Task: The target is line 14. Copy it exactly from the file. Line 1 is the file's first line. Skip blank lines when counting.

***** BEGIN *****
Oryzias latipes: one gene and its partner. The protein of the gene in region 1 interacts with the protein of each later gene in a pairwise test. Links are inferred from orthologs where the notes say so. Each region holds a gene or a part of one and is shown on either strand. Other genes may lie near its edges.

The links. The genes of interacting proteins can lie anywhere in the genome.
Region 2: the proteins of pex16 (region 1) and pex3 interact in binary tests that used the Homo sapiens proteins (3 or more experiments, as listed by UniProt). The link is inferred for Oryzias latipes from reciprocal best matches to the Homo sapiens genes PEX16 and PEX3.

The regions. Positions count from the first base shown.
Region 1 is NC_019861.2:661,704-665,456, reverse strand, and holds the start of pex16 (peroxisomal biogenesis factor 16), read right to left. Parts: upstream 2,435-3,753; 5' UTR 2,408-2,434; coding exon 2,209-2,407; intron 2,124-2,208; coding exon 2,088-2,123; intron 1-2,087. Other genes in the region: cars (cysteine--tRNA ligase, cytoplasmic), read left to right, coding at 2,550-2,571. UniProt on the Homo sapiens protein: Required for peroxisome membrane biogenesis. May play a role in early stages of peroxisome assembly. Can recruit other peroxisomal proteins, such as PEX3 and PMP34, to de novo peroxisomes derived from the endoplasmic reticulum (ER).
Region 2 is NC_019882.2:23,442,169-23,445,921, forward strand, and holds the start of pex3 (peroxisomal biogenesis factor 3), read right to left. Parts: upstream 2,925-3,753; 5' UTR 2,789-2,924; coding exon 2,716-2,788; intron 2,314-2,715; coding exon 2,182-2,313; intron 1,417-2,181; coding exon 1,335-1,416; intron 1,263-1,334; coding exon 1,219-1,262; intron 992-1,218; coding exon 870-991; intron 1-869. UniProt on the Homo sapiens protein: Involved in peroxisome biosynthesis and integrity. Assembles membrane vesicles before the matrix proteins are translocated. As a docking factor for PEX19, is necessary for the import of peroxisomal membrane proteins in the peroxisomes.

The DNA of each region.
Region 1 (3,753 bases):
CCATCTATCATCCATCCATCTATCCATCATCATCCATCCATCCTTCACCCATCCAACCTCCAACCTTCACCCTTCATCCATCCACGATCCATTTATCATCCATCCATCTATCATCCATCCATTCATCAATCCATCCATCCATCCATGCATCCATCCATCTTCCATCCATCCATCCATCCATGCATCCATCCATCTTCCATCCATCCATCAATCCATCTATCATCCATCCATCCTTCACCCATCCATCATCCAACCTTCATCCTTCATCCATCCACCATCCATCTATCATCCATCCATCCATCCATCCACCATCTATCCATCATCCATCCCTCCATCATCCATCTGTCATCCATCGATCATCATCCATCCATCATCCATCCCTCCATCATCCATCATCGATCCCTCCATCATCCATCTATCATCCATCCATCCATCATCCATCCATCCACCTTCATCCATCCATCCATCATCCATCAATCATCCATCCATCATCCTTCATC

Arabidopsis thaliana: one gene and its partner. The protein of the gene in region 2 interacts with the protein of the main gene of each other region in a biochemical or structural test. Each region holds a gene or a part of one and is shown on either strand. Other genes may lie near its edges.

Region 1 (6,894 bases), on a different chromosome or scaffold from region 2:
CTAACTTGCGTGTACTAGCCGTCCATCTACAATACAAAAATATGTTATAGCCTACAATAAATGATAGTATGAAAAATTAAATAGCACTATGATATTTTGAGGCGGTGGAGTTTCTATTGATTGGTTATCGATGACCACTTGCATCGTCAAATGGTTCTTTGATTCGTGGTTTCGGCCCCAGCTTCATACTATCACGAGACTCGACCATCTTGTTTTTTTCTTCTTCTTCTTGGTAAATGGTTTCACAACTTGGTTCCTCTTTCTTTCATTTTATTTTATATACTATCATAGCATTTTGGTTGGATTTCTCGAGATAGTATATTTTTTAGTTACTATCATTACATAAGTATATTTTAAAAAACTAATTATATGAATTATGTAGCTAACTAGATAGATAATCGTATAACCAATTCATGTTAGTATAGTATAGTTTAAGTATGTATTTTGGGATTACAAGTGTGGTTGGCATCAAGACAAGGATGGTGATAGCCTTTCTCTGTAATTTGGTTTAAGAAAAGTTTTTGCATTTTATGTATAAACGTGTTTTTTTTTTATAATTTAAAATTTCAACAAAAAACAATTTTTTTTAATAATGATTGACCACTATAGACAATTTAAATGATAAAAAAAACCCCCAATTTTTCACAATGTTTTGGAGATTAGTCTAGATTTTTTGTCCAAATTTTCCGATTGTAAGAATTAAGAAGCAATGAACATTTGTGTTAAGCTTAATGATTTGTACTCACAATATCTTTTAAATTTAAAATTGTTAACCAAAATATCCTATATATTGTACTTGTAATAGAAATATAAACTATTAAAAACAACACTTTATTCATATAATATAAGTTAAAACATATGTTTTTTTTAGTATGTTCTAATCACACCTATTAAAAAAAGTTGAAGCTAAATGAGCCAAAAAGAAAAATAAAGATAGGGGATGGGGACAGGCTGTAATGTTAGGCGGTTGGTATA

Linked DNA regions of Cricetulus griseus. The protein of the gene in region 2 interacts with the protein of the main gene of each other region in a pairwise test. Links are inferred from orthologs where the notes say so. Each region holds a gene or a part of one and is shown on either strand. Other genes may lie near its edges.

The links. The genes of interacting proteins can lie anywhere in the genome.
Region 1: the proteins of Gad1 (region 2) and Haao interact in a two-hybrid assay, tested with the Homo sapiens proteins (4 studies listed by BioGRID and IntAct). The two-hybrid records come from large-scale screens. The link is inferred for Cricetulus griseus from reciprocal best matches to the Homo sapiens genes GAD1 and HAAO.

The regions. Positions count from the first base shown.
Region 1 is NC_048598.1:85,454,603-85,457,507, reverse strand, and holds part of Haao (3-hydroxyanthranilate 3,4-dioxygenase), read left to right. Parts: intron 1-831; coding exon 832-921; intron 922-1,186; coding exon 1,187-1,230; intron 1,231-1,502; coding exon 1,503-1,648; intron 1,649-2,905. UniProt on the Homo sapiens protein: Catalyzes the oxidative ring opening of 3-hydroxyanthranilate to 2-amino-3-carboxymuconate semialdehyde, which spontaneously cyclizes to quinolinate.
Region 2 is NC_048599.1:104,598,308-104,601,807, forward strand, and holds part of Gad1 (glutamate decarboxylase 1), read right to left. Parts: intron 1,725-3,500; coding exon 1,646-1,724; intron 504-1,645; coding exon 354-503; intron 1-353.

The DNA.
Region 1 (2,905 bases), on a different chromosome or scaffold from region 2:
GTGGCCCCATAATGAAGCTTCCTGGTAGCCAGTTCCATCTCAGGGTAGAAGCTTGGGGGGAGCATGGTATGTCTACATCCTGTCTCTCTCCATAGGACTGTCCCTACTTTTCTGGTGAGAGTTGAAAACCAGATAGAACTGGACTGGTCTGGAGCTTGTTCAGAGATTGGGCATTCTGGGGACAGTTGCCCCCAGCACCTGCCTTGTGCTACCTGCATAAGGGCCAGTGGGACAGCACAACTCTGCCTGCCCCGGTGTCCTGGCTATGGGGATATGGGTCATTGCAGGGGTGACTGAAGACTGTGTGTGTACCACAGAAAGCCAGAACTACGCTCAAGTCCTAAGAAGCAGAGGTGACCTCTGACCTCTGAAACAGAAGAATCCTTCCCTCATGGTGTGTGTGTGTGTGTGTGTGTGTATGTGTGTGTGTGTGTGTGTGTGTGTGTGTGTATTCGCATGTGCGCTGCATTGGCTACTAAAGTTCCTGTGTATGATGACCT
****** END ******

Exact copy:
The links. The genes of interacting proteins can lie anywhere in the genome.